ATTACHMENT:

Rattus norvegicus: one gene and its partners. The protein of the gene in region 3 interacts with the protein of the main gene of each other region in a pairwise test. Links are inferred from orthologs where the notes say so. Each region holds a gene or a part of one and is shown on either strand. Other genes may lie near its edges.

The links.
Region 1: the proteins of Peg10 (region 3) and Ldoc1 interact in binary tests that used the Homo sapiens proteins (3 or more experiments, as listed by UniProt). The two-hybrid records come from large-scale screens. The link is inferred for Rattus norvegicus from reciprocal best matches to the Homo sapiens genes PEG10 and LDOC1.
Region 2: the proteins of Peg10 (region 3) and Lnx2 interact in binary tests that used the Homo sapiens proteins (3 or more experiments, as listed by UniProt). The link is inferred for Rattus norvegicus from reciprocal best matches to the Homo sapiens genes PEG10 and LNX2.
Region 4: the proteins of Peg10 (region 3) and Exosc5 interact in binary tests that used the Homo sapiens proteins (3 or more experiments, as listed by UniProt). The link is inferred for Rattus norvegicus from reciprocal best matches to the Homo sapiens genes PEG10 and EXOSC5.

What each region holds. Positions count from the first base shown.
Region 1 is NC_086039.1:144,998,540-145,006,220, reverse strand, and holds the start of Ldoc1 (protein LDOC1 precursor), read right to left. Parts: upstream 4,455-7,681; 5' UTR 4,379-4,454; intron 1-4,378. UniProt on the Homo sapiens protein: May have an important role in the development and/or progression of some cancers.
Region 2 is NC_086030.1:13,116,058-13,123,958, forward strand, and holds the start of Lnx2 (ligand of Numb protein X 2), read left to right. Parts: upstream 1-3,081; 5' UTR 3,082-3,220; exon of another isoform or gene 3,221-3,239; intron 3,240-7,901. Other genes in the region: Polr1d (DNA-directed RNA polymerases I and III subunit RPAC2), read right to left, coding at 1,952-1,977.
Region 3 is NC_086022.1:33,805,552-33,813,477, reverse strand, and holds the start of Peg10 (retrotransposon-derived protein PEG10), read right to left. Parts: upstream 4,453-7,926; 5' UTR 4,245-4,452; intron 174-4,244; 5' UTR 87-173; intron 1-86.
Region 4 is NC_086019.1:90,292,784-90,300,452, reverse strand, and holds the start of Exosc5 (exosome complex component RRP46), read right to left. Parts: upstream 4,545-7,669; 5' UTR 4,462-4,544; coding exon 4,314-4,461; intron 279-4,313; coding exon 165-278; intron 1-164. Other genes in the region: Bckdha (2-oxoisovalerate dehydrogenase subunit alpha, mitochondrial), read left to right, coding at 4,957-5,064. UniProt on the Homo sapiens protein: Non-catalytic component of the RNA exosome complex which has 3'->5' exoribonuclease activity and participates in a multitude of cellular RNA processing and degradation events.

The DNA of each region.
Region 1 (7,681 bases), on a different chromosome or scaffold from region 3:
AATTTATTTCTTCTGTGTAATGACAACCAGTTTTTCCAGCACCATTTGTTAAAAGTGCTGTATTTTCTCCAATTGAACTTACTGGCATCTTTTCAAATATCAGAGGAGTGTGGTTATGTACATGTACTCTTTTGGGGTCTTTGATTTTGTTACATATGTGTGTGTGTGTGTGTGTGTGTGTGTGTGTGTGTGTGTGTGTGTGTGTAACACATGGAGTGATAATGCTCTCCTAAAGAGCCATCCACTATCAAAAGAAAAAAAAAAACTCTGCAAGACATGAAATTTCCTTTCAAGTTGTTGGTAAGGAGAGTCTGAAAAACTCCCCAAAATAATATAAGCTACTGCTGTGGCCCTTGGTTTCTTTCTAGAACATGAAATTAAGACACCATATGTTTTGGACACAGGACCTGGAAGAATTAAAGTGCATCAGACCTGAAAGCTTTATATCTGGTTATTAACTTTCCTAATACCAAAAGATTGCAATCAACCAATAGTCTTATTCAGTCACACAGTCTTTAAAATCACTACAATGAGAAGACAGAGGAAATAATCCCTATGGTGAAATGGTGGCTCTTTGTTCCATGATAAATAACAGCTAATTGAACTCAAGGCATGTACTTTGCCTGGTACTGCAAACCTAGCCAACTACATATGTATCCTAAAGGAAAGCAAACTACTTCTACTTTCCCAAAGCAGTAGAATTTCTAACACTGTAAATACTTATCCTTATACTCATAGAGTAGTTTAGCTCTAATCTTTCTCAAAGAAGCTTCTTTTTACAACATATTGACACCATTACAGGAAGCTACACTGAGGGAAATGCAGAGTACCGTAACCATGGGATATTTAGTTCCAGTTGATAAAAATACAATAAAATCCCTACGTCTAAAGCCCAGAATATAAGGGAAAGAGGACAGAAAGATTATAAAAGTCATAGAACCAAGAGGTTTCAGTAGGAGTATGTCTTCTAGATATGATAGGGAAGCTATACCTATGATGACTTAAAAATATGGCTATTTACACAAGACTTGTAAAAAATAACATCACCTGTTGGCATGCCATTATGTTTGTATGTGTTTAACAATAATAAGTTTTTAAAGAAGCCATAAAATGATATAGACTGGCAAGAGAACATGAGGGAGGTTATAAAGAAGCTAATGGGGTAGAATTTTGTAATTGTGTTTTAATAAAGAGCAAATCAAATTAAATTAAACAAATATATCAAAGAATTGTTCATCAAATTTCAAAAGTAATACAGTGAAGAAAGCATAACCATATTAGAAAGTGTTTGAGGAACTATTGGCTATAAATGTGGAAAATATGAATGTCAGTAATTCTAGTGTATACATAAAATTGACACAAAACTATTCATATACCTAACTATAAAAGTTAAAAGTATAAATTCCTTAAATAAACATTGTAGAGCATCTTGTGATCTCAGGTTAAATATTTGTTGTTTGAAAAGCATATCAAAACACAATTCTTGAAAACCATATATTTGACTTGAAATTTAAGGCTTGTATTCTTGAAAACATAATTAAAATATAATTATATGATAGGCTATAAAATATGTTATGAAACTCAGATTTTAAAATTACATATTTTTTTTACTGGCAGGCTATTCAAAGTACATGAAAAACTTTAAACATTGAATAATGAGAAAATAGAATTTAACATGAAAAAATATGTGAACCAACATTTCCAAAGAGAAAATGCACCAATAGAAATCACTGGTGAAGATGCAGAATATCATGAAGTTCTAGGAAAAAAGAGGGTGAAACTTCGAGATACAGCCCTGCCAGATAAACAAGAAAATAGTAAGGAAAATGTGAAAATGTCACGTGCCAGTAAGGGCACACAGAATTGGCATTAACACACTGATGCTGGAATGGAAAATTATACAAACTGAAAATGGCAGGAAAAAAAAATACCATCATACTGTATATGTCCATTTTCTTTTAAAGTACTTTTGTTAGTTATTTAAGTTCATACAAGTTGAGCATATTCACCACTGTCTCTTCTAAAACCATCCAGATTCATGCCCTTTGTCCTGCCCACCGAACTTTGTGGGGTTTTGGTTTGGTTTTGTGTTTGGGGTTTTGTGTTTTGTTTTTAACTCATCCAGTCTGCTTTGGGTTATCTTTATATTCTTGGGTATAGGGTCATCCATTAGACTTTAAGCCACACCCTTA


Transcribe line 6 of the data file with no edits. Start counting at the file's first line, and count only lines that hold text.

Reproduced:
What each region holds. Positions count from the first base shown.